This is unsurprising. 15 . Red plum blossoms Sharpen his taste for art. The Master of Cinnabar Hill. Dark red wells up suddenly Out of the dazzling whiteness. Red plum blossoms. Is painting blossoms. dusts the snow To read the canvas.Red plum blossoms Yao Shou. Yao Shou Claps freezing hands Together.
A fellow passenger. 16 . is the bell that sounds your verses. propellers flensed and burned the waters battering towards New York. As she shudders into sleep. 1899-1932 Prodigal. Given the choice. The S.Hart Crane. the juddering vessel. you leapt. amplifies your voice. who saw you leap and thrash. American Rimbaud. droning.S. shucking off the first-class hell of being you in bar and cheap hotel. watched only for your body’s cork to float up. Orizaba churned on anyway. would you have gulped the broken world as well in sober hopelessness? Your sailor’s voice must first be lost in fatal tides to tell.
Alexander Pope In the room.. shabby toughness of an anonymous citizen. not a beauty. we cleaned your cupboards.Shepherdess ‘Think not. You were ugly. your silence. marbly blue and rosy-cheeked. the tiny.. your age set in. tilted chin. That all her vanities at once are dead . You had the tired. or not painted. all shall fade. as you said. and the stumpy feet. Powder caked your wrinkled skin. when woman’s transient breath is fled. unsubtle scents of burning cigarettes. So we rallied round you in the weeks before you died. we came to know the stale. even then. I touched the little dimpled hands. anxious: 17 . the blonde bun. And she who scorns a man must die a maid’ – from ‘The Rape of the Lock’. I unearthed a plaster shepherdess. Once. homely and grotesque. Since painted. You were quick to hover.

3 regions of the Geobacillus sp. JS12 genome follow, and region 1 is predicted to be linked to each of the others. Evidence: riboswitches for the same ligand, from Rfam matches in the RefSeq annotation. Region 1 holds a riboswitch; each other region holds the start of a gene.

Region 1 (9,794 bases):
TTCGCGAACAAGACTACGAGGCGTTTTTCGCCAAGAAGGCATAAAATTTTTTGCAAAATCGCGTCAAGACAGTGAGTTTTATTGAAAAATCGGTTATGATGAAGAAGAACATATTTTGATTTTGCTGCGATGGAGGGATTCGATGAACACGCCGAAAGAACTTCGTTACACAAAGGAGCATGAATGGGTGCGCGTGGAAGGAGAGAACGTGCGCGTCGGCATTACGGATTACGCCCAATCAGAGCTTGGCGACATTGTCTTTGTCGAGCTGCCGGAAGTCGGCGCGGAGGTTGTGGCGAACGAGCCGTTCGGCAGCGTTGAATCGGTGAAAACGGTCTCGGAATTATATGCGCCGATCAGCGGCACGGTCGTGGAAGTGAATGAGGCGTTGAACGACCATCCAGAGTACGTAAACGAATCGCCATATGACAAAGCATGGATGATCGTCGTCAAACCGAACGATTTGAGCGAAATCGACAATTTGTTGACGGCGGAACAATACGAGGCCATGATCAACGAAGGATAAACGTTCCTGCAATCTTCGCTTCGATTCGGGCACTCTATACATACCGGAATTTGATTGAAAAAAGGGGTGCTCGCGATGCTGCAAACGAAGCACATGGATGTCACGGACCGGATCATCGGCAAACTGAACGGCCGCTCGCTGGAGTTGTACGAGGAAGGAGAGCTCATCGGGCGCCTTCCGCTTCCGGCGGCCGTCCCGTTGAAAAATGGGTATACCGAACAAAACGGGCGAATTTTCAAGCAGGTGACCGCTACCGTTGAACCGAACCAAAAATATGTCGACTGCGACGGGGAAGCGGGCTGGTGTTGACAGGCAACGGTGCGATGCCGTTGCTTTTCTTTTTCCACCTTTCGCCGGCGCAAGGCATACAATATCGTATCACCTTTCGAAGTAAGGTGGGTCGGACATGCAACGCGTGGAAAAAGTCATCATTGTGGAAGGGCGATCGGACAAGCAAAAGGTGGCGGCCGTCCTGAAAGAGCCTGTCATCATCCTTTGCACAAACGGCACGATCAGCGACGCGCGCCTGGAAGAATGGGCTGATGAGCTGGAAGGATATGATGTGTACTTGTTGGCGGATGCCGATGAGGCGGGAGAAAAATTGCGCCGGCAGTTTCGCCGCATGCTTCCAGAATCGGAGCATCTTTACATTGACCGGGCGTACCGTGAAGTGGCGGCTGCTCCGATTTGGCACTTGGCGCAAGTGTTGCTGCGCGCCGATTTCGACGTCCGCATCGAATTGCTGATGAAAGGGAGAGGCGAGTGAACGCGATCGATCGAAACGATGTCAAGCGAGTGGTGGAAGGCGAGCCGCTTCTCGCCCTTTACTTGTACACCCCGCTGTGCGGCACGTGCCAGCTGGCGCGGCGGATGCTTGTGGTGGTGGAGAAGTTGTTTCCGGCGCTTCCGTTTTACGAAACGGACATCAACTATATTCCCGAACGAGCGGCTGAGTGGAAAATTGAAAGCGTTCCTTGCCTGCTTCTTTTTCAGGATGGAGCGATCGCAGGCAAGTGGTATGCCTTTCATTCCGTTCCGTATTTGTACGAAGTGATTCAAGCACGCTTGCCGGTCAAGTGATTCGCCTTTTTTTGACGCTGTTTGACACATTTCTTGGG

against my palm – slightly heavy.Don’t drop it! – so you said. And that hideous girl-ideal plastered virgin who could kill with a frozen. bow-lipped smile. 18 . nestled there. faintly cold – petticoats not caked with mud. sheep safe in the fold.
Death of a dog
‘Lie down, dog. The fire is nearly dead.’ – Ruth Miller, ‘The Fire’